A comprehensive guide to a state that is difficult to comprehend -- with the Pacific Ocean and a temperate rain forest in the west, and dry sagebrush steppes in the east, and with tall snow-capped peaks, large rivers, lakes, and an active volcano in between. Plus bustling cities, with world-class museums and theaters. Read about the sheltered saltwater inlets which make for great sailing or visit wildlife refuges teeming with birds, beavers, raccoons, and otters. And don't be surprised if you see hummingbirds west of the Cascade Mountains in mid-winter the climate is that mild.
John gives an overview of the book:
This is eastern Washington, a wide-open, big-sky country. Fields of dryland wheat stretch from coulee to coulee. Now and then the bucolic landscape bristles with wild, brushy creek beds and with the water towers, grain silos, and clumps of trees around the region's isolated farms, villages, and towns. Hawks and eagles circle overhead, the cry of the curlew and the trill of meadowlarks drift over the sea of grain and bunchgrass, and the creek bottoms are filled with the songs of sparrows, buntings, and warblers.
Eastern Washington is bisected by the Grand Coulee, an ancient flood channel stretching from Grand Coulee Dam at the northern edge of the plateau south to Soap Lake. Its towering basalt cliffs shield a string of natural and artificial lakes, whose marshes are home to beavers and muskrats, rabbits and otters, ducks, geese, and great blue herons. Deer rest in the moist dells; coyotes and bobcats skulk through the dry brush of the uplands. In spring and early summer the land not tamed by agriculture is blanketed with wildflowers. West of Spokane, the hills become higher and the wheat fields flow into meadows studded with pine trees. Beyond the broad valley of Crab Creek lie the softly contoured slopes of the Palouse Hills.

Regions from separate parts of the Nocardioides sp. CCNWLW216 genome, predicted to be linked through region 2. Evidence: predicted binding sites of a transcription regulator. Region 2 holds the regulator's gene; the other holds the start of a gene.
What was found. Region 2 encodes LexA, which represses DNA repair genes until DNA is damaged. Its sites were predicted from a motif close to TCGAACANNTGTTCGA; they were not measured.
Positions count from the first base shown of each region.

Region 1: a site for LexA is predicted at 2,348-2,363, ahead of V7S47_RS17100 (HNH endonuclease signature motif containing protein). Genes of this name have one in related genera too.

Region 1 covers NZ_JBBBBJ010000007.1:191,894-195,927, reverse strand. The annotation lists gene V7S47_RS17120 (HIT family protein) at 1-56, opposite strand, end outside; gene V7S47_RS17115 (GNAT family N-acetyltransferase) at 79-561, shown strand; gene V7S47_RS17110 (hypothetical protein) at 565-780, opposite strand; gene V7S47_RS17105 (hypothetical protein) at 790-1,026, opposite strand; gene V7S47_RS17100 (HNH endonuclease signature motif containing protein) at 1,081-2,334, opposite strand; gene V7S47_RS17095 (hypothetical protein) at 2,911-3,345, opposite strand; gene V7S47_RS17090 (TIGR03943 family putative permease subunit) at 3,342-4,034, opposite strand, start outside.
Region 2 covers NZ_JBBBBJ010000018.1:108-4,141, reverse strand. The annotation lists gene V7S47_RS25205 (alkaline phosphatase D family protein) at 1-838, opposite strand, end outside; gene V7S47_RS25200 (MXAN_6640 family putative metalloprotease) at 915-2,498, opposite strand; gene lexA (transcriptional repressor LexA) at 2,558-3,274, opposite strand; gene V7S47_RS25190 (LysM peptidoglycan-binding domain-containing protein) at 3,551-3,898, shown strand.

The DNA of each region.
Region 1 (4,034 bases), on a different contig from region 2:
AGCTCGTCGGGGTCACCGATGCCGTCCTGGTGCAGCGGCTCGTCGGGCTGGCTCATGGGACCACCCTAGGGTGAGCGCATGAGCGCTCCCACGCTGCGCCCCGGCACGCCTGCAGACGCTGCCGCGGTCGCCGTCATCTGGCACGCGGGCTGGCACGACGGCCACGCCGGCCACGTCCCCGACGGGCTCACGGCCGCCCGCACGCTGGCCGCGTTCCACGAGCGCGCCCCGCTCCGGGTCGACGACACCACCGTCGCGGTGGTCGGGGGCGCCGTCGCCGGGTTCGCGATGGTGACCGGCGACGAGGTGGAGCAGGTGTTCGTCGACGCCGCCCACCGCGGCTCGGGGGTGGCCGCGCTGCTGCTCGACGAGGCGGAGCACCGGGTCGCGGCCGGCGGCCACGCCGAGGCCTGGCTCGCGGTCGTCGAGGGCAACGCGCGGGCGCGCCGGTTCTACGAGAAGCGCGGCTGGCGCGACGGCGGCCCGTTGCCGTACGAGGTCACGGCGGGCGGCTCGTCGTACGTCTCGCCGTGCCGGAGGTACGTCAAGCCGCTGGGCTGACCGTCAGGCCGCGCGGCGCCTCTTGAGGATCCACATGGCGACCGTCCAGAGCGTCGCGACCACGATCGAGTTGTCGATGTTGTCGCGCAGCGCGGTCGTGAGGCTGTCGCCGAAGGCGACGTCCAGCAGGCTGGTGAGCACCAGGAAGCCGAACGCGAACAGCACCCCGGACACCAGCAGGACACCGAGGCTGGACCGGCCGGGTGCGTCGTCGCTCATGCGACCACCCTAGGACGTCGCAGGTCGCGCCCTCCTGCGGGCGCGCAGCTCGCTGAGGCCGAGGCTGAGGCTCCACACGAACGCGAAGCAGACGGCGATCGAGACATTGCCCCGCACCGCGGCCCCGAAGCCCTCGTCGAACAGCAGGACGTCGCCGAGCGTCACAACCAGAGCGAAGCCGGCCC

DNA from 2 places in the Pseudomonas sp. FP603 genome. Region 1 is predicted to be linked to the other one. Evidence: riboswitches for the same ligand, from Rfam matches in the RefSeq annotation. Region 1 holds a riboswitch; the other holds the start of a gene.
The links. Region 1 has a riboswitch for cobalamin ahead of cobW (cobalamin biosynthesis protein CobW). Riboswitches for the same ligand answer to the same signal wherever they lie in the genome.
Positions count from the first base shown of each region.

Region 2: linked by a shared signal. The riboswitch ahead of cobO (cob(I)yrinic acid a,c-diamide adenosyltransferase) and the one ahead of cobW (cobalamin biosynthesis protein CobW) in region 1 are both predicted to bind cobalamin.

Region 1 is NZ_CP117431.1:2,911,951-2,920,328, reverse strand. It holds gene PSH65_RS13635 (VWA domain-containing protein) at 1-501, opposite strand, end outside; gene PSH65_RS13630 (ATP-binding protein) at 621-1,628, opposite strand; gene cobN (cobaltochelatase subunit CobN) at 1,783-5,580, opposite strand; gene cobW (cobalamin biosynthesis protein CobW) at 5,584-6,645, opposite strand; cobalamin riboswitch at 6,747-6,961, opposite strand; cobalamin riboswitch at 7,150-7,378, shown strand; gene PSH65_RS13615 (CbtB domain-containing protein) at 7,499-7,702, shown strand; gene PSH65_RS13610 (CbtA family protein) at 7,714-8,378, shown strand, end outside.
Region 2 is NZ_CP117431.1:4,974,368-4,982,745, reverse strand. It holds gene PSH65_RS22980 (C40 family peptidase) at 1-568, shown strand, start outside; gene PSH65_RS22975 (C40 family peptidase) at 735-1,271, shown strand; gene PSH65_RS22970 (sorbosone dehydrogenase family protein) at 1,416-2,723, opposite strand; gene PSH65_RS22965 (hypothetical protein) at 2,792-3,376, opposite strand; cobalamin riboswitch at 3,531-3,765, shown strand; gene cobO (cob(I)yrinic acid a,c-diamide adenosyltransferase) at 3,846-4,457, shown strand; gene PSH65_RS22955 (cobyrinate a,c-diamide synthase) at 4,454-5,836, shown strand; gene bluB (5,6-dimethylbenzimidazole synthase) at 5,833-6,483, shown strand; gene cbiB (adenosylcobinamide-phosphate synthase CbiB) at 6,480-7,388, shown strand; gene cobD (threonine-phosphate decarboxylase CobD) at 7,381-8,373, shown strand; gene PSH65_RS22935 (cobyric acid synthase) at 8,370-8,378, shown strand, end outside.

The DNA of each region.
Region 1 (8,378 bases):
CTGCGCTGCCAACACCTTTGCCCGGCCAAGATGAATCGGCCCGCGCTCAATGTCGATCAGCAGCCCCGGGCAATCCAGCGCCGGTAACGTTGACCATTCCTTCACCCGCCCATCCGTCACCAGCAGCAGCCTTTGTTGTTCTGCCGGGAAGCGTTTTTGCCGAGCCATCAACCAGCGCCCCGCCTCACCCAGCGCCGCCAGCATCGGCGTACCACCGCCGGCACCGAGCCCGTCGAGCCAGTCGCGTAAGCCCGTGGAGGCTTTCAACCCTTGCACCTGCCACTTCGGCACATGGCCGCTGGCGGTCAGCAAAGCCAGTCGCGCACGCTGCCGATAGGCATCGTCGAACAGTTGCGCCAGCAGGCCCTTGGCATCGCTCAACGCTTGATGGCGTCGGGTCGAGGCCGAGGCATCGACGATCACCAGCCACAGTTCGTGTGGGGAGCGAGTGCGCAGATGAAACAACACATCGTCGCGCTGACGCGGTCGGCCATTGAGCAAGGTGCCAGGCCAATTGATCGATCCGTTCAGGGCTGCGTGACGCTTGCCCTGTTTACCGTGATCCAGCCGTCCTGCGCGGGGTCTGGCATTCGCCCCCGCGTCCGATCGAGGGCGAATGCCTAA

The main artery to and through eastern Washington is I-90, but to see the region at its best, approach via U.S. 2 from Leavenworth. Wending through orchards, the highway follows the Wenatchee River to the city of Wenatchee and crosses the Columbia River. It then runs up the Columbia for a stretch before climbing a bluff and passing through a dramatic gap to emerge in the wheat fields of the Waterville Plateau, a sweeping countryside of seemingly unlimited vistas. But you're in for a surprise. The highway suddenly drops down into Moses Coulee, a straight-walled canyon with 1,000-ft-high walls. In spring and early summer, the level coulee floor is awash with the reds, purples, and yellows of wildflowers. Then road rises back to the top, where you soon come to the Grand Coulee, which isn't as deep as Moses Coulee to the west but is a lot broader.
From Dry Falls Junction (look for the very conspicuous yellow-headed blackbirds in the marsh here), take WA 17 south to Dry Falls and Sun Lakes State Park. Or continue east on U.S. 2 and, after crossing the low dam that holds Banks Lake in place, take WA 155 from Coulee City north along the lake for one of Washington's most beautiful drives. At the top of the lake is Grand Coulee Dam, a genuine technological wonder. The aptly named Electric City, near the dam and Coulee City to the south serve as launching points for recreational activities on and around the 151-mile-long Lake Roosevelt, the lake backed up behind Coulee Dam.
Author: Eating Well: A Guide to Foods of the Pacific Northwest, 1984; The Eating Well Cookbook, 1984; Shellfish Cookery: Absolutely Delicious Recipes from the West Coast, 1985; Pacific Northwest Wine Country, 2001; Washington: A Compass...